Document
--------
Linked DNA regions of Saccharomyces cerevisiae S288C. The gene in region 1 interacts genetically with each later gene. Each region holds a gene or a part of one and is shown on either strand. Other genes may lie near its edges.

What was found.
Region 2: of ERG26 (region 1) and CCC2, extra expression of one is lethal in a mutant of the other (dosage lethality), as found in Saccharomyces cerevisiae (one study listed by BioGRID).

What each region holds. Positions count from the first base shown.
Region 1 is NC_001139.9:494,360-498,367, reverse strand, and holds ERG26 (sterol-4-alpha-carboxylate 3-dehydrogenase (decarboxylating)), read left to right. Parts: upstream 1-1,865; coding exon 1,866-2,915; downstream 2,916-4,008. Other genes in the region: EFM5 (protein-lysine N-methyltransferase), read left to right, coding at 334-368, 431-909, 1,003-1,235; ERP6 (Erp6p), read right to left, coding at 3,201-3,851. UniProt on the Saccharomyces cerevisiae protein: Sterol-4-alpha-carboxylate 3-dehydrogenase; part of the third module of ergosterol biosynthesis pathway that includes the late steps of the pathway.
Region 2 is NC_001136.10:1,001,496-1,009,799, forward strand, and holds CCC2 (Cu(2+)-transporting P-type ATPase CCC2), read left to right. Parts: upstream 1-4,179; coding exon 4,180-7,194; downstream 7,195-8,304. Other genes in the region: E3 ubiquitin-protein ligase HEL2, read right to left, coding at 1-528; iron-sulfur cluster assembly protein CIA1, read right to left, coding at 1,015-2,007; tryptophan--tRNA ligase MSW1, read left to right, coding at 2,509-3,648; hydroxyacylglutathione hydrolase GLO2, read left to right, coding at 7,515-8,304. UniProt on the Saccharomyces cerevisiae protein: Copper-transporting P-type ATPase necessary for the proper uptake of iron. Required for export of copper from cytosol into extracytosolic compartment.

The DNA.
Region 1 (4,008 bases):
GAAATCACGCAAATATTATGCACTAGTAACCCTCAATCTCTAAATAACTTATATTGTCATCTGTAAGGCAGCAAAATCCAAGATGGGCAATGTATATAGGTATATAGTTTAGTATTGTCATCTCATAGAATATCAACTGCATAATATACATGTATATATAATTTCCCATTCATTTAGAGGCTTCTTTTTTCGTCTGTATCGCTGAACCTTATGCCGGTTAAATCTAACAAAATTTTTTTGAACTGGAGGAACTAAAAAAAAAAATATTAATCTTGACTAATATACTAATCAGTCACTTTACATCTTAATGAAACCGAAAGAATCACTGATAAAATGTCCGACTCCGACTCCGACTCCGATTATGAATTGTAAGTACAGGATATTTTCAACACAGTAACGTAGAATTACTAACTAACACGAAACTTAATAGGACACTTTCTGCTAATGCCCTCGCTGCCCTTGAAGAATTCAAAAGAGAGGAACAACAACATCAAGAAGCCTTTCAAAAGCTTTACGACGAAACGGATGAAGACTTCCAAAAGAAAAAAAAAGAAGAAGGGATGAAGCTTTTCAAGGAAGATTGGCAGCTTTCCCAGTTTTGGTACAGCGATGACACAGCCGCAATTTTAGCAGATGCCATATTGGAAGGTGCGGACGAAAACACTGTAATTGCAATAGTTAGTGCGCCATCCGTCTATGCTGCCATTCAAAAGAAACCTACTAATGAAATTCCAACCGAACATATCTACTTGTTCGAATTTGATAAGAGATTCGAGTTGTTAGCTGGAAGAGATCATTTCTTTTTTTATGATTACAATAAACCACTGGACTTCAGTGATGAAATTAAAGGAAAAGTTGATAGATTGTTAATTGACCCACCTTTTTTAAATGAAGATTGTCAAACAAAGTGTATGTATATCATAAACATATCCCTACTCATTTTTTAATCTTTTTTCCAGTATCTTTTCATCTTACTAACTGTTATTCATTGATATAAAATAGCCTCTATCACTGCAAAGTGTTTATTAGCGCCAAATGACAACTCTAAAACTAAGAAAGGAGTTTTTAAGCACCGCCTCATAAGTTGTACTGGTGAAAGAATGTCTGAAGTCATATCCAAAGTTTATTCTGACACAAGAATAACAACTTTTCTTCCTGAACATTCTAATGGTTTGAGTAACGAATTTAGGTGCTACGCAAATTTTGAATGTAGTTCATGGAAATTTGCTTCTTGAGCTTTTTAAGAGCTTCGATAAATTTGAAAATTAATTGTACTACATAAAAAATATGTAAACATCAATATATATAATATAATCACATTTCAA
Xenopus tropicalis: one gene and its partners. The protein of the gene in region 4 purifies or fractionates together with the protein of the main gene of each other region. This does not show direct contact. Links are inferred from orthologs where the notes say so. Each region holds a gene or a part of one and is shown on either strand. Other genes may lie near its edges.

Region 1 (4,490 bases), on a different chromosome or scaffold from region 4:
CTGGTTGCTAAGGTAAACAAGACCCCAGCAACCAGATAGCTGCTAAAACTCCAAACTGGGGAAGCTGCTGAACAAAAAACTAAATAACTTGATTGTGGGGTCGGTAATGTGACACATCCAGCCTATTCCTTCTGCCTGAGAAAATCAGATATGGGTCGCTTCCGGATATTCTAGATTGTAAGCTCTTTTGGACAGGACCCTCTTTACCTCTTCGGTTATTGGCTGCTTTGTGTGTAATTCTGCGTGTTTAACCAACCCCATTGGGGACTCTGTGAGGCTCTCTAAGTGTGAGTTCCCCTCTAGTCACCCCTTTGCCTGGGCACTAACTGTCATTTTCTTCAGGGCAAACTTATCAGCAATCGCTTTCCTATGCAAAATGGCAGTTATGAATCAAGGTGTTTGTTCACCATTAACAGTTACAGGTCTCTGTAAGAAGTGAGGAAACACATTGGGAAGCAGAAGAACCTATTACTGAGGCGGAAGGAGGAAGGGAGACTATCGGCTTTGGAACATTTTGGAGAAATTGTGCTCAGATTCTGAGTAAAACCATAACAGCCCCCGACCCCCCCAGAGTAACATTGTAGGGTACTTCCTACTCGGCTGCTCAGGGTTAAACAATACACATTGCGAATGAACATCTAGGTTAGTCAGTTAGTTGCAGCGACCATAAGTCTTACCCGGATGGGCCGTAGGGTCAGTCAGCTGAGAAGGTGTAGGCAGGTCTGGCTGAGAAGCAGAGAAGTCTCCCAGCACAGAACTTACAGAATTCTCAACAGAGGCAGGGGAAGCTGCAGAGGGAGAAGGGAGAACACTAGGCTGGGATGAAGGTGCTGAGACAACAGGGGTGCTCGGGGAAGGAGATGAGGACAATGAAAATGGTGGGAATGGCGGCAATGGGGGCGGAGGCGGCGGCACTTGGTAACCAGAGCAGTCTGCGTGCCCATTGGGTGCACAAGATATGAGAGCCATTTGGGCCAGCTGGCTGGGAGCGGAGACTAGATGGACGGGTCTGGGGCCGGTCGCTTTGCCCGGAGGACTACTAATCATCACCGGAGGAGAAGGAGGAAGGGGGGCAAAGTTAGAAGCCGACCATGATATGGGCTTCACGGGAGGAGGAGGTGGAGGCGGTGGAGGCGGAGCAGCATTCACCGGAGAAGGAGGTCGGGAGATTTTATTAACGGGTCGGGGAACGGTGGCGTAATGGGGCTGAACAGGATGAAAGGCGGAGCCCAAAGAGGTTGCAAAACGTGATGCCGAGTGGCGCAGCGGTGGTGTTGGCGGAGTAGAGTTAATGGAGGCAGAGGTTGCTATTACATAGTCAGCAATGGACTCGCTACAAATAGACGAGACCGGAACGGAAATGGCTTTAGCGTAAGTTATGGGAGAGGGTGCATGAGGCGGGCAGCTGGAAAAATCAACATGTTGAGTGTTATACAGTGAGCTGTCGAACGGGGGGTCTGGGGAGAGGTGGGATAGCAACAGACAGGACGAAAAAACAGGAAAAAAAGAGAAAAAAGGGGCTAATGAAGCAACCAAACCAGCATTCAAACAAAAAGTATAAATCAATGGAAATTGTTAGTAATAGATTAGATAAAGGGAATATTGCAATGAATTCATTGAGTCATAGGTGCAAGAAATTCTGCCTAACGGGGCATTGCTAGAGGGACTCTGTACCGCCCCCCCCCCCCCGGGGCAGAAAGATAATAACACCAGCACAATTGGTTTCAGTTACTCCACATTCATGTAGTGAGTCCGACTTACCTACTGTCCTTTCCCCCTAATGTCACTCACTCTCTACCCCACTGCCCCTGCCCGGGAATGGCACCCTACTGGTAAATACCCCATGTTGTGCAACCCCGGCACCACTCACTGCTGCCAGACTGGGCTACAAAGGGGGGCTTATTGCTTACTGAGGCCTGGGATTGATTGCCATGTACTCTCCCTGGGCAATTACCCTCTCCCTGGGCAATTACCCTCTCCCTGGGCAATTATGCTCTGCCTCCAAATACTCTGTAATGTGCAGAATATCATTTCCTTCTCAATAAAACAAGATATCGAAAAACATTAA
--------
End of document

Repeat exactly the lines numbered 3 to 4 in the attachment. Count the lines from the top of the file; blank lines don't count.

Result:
Region 2: of ERG26 (region 1) and CCC2, extra expression of one is lethal in a mutant of the other (dosage lethality), as found in Saccharomyces cerevisiae (one study listed by BioGRID).

What each region holds. Positions count from the first base shown.